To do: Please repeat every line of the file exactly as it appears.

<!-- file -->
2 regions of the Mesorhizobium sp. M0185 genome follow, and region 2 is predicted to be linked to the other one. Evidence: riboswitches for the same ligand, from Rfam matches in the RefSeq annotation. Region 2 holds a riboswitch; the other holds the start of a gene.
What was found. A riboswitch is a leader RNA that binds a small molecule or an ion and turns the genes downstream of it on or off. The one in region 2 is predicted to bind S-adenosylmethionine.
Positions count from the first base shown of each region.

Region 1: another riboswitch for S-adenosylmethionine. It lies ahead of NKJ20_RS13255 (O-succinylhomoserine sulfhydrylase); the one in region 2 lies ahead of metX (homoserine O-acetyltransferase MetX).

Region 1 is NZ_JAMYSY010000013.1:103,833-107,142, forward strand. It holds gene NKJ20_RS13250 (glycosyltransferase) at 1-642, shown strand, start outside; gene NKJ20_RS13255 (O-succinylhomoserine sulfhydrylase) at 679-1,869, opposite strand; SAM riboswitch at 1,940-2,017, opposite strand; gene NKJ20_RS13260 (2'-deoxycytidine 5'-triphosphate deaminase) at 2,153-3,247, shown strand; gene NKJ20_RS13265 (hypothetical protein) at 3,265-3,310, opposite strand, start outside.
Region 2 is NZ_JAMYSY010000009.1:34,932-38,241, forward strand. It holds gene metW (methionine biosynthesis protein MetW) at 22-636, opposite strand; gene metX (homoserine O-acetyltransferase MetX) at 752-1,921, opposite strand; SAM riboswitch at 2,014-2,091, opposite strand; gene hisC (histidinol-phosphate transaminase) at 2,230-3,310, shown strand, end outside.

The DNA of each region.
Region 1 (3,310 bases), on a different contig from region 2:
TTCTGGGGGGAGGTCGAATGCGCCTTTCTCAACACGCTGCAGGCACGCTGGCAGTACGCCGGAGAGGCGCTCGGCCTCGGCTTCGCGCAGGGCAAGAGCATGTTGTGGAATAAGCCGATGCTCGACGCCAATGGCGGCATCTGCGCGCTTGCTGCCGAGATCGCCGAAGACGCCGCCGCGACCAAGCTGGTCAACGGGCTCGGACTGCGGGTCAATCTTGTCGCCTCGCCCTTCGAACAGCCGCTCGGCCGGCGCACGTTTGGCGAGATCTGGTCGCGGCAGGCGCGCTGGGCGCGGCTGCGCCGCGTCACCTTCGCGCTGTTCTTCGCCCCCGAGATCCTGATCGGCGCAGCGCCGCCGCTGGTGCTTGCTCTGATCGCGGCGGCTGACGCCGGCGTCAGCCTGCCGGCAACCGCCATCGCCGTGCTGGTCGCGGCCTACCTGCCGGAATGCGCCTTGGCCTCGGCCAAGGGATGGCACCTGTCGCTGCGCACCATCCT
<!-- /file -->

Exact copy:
2 regions of the Mesorhizobium sp. M0185 genome follow, and region 2 is predicted to be linked to the other one. Evidence: riboswitches for the same ligand, from Rfam matches in the RefSeq annotation. Region 2 holds a riboswitch; the other holds the start of a gene.
What was found. A riboswitch is a leader RNA that binds a small molecule or an ion and turns the genes downstream of it on or off. The one in region 2 is predicted to bind S-adenosylmethionine.
Positions count from the first base shown of each region.

Region 1: another riboswitch for S-adenosylmethionine. It lies ahead of NKJ20_RS13255 (O-succinylhomoserine sulfhydrylase); the one in region 2 lies ahead of metX (homoserine O-acetyltransferase MetX).

Region 1 is NZ_JAMYSY010000013.1:103,833-107,142, forward strand. It holds gene NKJ20_RS13250 (glycosyltransferase) at 1-642, shown strand, start outside; gene NKJ20_RS13255 (O-succinylhomoserine sulfhydrylase) at 679-1,869, opposite strand; SAM riboswitch at 1,940-2,017, opposite strand; gene NKJ20_RS13260 (2'-deoxycytidine 5'-triphosphate deaminase) at 2,153-3,247, shown strand; gene NKJ20_RS13265 (hypothetical protein) at 3,265-3,310, opposite strand, start outside.
Region 2 is NZ_JAMYSY010000009.1:34,932-38,241, forward strand. It holds gene metW (methionine biosynthesis protein MetW) at 22-636, opposite strand; gene metX (homoserine O-acetyltransferase MetX) at 752-1,921, opposite strand; SAM riboswitch at 2,014-2,091, opposite strand; gene hisC (histidinol-phosphate transaminase) at 2,230-3,310, shown strand, end outside.

The DNA of each region.
Region 1 (3,310 bases), on a different contig from region 2:
TTCTGGGGGGAGGTCGAATGCGCCTTTCTCAACACGCTGCAGGCACGCTGGCAGTACGCCGGAGAGGCGCTCGGCCTCGGCTTCGCGCAGGGCAAGAGCATGTTGTGGAATAAGCCGATGCTCGACGCCAATGGCGGCATCTGCGCGCTTGCTGCCGAGATCGCCGAAGACGCCGCCGCGACCAAGCTGGTCAACGGGCTCGGACTGCGGGTCAATCTTGTCGCCTCGCCCTTCGAACAGCCGCTCGGCCGGCGCACGTTTGGCGAGATCTGGTCGCGGCAGGCGCGCTGGGCGCGGCTGCGCCGCGTCACCTTCGCGCTGTTCTTCGCCCCCGAGATCCTGATCGGCGCAGCGCCGCCGCTGGTGCTTGCTCTGATCGCGGCGGCTGACGCCGGCGTCAGCCTGCCGGCAACCGCCATCGCCGTGCTGGTCGCGGCCTACCTGCCGGAATGCGCCTTGGCCTCGGCCAAGGGATGGCACCTGTCGCTGCGCACCATCCT